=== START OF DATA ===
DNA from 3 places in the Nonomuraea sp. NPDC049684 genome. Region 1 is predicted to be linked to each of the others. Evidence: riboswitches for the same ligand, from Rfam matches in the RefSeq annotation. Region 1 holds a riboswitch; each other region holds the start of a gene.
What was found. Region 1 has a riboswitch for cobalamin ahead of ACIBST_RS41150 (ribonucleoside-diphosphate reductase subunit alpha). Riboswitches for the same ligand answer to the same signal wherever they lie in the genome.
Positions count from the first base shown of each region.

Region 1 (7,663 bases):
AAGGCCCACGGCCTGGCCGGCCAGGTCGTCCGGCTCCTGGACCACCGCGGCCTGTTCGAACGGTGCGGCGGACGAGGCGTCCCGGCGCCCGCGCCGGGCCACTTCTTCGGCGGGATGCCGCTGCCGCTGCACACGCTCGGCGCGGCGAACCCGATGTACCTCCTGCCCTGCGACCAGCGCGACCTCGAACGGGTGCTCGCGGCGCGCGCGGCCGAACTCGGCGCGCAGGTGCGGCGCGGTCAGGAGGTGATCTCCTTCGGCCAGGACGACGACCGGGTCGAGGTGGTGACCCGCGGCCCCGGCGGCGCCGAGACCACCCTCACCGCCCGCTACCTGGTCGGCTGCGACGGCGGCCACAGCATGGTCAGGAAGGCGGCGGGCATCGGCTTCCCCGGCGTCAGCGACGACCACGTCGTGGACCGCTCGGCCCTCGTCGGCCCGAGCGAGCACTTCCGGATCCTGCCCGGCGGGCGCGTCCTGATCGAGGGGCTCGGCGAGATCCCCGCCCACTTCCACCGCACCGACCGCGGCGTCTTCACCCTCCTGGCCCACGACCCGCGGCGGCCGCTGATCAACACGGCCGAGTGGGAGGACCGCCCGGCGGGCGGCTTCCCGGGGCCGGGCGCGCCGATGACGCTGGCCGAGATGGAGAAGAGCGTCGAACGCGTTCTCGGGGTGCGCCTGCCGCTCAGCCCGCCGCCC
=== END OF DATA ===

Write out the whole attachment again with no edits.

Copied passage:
DNA from 3 places in the Nonomuraea sp. NPDC049684 genome. Region 1 is predicted to be linked to each of the others. Evidence: riboswitches for the same ligand, from Rfam matches in the RefSeq annotation. Region 1 holds a riboswitch; each other region holds the start of a gene.
What was found. Region 1 has a riboswitch for cobalamin ahead of ACIBST_RS41150 (ribonucleoside-diphosphate reductase subunit alpha). Riboswitches for the same ligand answer to the same signal wherever they lie in the genome.
Positions count from the first base shown of each region.

Region 1 (7,663 bases):
AAGGCCCACGGCCTGGCCGGCCAGGTCGTCCGGCTCCTGGACCACCGCGGCCTGTTCGAACGGTGCGGCGGACGAGGCGTCCCGGCGCCCGCGCCGGGCCACTTCTTCGGCGGGATGCCGCTGCCGCTGCACACGCTCGGCGCGGCGAACCCGATGTACCTCCTGCCCTGCGACCAGCGCGACCTCGAACGGGTGCTCGCGGCGCGCGCGGCCGAACTCGGCGCGCAGGTGCGGCGCGGTCAGGAGGTGATCTCCTTCGGCCAGGACGACGACCGGGTCGAGGTGGTGACCCGCGGCCCCGGCGGCGCCGAGACCACCCTCACCGCCCGCTACCTGGTCGGCTGCGACGGCGGCCACAGCATGGTCAGGAAGGCGGCGGGCATCGGCTTCCCCGGCGTCAGCGACGACCACGTCGTGGACCGCTCGGCCCTCGTCGGCCCGAGCGAGCACTTCCGGATCCTGCCCGGCGGGCGCGTCCTGATCGAGGGGCTCGGCGAGATCCCCGCCCACTTCCACCGCACCGACCGCGGCGTCTTCACCCTCCTGGCCCACGACCCGCGGCGGCCGCTGATCAACACGGCCGAGTGGGAGGACCGCCCGGCGGGCGGCTTCCCGGGGCCGGGCGCGCCGATGACGCTGGCCGAGATGGAGAAGAGCGTCGAACGCGTTCTCGGGGTGCGCCTGCCGCTCAGCCCGCCGCCC